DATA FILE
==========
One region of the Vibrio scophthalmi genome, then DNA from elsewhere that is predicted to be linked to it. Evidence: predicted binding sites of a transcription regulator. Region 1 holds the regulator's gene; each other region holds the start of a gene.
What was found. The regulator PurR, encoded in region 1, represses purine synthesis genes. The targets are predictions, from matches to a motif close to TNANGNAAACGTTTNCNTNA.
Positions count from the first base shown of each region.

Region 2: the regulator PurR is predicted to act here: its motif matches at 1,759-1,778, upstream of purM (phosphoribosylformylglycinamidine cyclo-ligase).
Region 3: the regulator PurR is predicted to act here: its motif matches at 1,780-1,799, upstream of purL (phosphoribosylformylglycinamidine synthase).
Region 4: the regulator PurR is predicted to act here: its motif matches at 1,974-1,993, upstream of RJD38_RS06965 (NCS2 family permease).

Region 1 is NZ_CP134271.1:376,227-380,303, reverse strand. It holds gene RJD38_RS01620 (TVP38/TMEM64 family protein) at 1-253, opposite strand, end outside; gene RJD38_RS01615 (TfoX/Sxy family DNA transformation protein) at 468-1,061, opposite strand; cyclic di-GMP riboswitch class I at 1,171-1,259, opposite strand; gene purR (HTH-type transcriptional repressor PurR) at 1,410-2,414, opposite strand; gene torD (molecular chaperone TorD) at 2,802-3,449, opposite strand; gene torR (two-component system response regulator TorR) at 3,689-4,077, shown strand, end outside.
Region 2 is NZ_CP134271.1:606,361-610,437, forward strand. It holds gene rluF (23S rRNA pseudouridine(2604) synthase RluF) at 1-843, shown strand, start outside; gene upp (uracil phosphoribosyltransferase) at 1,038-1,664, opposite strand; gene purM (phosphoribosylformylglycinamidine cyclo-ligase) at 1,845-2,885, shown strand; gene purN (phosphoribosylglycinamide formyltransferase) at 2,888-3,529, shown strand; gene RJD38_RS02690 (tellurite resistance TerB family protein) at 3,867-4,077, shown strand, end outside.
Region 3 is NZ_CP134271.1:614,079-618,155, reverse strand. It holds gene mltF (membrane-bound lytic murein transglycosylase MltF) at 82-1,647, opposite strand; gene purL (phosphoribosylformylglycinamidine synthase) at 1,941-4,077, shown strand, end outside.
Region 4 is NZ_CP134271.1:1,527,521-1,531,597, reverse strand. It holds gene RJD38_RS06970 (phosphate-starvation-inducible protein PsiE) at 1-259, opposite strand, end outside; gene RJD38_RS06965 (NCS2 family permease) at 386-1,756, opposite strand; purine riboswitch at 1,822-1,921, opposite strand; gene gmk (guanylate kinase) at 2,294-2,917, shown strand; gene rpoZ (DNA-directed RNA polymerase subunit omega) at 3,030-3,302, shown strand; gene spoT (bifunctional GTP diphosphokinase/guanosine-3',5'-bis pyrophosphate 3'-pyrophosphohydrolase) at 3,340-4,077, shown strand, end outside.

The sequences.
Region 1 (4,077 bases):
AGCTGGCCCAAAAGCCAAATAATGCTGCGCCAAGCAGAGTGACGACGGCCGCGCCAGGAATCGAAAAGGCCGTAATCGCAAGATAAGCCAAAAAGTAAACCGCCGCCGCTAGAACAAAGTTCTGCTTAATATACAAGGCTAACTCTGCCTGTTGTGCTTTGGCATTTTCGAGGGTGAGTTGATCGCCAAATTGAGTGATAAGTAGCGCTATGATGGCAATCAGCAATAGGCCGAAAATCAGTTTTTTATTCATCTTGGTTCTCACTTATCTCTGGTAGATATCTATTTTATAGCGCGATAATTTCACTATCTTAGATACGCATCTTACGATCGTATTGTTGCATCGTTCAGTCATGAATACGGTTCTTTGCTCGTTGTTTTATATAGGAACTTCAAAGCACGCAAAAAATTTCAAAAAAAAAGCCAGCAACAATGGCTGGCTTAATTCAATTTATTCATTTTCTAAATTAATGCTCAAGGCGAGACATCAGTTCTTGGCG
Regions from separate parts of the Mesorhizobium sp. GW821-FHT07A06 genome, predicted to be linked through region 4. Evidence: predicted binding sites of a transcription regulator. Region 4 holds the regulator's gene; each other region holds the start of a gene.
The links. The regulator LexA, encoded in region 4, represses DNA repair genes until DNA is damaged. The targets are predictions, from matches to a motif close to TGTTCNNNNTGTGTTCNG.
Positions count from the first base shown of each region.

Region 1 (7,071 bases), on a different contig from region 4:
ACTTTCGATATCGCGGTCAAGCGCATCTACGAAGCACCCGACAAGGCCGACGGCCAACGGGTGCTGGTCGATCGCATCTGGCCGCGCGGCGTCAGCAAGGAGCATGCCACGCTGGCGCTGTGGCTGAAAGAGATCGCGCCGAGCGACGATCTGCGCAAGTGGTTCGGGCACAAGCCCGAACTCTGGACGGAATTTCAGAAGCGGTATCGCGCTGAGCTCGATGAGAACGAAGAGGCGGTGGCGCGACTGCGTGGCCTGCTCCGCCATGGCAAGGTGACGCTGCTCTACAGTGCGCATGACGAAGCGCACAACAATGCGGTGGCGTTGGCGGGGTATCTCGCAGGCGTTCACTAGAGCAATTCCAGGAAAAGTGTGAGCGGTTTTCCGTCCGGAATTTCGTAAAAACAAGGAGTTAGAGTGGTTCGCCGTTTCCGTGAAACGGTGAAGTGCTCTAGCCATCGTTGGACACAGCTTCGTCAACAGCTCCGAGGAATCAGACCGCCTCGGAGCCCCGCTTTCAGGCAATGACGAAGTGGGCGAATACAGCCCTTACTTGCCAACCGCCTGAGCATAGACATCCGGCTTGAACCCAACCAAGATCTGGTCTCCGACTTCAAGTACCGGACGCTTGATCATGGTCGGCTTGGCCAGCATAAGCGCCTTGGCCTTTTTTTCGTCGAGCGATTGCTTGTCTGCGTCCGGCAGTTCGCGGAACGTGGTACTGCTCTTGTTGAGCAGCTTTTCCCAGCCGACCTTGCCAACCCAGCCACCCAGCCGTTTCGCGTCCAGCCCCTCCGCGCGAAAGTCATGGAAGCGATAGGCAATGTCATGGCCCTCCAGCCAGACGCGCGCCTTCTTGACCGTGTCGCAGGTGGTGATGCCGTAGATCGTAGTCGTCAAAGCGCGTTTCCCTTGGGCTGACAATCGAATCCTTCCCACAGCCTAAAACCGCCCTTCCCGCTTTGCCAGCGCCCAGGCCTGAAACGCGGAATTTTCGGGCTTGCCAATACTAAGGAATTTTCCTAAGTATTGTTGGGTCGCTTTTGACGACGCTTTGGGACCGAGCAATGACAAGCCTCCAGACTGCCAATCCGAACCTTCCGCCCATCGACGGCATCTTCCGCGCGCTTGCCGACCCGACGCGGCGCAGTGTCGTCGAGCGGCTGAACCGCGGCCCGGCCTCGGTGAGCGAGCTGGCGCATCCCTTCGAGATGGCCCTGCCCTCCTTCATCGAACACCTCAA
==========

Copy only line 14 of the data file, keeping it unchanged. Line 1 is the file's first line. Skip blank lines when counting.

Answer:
Regions from separate parts of the Mesorhizobium sp. GW821-FHT07A06 genome, predicted to be linked through region 4. Evidence: predicted binding sites of a transcription regulator. Region 4 holds the regulator's gene; each other region holds the start of a gene.